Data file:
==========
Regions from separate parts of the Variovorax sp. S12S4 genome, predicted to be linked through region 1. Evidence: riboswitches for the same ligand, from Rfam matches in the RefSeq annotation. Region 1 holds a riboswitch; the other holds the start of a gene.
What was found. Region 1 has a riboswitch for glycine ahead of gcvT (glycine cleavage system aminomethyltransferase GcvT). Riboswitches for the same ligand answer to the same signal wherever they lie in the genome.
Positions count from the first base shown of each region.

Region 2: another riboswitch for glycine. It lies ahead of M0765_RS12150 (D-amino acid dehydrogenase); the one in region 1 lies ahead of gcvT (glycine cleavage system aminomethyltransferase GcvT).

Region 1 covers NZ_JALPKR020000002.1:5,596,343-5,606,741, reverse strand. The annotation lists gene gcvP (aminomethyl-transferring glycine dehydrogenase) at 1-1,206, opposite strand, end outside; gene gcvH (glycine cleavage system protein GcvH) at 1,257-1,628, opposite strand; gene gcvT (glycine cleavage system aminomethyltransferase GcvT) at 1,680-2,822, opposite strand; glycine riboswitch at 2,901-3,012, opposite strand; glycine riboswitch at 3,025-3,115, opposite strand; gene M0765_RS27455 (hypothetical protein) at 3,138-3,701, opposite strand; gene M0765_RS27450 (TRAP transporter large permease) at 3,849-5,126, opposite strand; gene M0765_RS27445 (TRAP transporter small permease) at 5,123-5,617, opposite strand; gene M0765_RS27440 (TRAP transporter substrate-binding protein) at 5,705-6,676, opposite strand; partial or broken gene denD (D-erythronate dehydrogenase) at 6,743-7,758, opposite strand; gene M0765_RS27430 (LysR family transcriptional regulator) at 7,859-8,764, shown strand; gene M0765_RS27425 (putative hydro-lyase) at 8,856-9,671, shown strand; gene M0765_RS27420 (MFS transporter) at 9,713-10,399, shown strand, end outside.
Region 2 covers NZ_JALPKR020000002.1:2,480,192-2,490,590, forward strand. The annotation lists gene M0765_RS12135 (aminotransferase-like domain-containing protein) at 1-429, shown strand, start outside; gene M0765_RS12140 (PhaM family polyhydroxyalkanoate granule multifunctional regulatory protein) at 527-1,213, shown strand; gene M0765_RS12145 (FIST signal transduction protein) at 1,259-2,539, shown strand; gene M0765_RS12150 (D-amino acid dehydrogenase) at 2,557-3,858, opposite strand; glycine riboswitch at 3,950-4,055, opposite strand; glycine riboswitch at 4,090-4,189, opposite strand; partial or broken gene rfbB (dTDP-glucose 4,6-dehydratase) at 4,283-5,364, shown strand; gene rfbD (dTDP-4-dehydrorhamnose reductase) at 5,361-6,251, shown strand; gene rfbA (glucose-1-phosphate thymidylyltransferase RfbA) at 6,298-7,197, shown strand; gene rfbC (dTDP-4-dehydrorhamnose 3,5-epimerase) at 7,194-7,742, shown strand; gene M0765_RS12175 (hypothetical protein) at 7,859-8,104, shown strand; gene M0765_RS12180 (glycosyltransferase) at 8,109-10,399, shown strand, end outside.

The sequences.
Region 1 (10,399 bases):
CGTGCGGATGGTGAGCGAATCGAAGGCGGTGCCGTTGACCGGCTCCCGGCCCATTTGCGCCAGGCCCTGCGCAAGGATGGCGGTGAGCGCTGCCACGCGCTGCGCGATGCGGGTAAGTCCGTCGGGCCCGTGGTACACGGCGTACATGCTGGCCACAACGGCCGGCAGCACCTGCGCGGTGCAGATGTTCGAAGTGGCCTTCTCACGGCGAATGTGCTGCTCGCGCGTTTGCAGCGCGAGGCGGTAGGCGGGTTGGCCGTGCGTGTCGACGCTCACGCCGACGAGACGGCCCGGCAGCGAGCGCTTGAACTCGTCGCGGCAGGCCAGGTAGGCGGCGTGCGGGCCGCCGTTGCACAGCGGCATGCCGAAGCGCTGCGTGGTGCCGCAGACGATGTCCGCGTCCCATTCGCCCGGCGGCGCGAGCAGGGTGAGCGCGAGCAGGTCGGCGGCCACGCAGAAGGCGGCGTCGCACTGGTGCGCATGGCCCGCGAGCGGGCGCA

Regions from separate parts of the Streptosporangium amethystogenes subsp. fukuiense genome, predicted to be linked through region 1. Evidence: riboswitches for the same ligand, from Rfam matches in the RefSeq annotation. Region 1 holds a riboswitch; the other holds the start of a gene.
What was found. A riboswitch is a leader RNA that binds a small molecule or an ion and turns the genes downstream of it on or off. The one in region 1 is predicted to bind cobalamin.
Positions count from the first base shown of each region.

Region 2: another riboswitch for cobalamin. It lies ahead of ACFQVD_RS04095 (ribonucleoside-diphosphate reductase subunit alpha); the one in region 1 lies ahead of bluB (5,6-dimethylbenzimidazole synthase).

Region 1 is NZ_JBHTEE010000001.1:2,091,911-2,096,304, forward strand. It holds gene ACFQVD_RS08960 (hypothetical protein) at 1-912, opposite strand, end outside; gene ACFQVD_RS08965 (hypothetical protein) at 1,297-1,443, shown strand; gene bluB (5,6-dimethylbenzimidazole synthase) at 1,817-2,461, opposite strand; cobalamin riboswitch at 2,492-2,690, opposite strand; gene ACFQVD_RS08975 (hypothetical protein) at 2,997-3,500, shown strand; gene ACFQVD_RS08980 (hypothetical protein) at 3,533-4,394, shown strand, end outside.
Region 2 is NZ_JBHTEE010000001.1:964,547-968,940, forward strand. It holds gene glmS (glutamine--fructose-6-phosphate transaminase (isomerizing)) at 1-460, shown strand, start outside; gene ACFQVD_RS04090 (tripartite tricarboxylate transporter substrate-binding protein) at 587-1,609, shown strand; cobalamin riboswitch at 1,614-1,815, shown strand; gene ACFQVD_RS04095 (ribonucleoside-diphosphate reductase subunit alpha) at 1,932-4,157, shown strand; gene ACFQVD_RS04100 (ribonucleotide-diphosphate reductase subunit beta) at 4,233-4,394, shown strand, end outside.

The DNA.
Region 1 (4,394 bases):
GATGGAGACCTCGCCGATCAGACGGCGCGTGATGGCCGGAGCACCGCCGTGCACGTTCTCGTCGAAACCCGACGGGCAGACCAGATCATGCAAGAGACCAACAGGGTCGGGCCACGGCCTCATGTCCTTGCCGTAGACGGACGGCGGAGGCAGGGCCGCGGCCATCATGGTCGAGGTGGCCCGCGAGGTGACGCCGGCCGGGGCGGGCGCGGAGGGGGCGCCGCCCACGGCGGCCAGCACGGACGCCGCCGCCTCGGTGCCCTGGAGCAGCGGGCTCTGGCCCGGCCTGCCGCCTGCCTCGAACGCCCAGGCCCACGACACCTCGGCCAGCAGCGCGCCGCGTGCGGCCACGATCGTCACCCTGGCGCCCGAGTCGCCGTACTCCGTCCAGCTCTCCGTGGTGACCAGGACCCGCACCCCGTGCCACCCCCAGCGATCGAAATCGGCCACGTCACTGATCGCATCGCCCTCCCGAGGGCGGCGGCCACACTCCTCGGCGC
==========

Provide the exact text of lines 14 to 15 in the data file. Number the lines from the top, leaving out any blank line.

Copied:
Region 1 is NZ_JBHTEE010000001.1:2,091,911-2,096,304, forward strand. It holds gene ACFQVD_RS08960 (hypothetical protein) at 1-912, opposite strand, end outside; gene ACFQVD_RS08965 (hypothetical protein) at 1,297-1,443, shown strand; gene bluB (5,6-dimethylbenzimidazole synthase) at 1,817-2,461, opposite strand; cobalamin riboswitch at 2,492-2,690, opposite strand; gene ACFQVD_RS08975 (hypothetical protein) at 2,997-3,500, shown strand; gene ACFQVD_RS08980 (hypothetical protein) at 3,533-4,394, shown strand, end outside.
Region 2 is NZ_JBHTEE010000001.1:964,547-968,940, forward strand. It holds gene glmS (glutamine--fructose-6-phosphate transaminase (isomerizing)) at 1-460, shown strand, start outside; gene ACFQVD_RS04090 (tripartite tricarboxylate transporter substrate-binding protein) at 587-1,609, shown strand; cobalamin riboswitch at 1,614-1,815, shown strand; gene ACFQVD_RS04095 (ribonucleoside-diphosphate reductase subunit alpha) at 1,932-4,157, shown strand; gene ACFQVD_RS04100 (ribonucleotide-diphosphate reductase subunit beta) at 4,233-4,394, shown strand, end outside.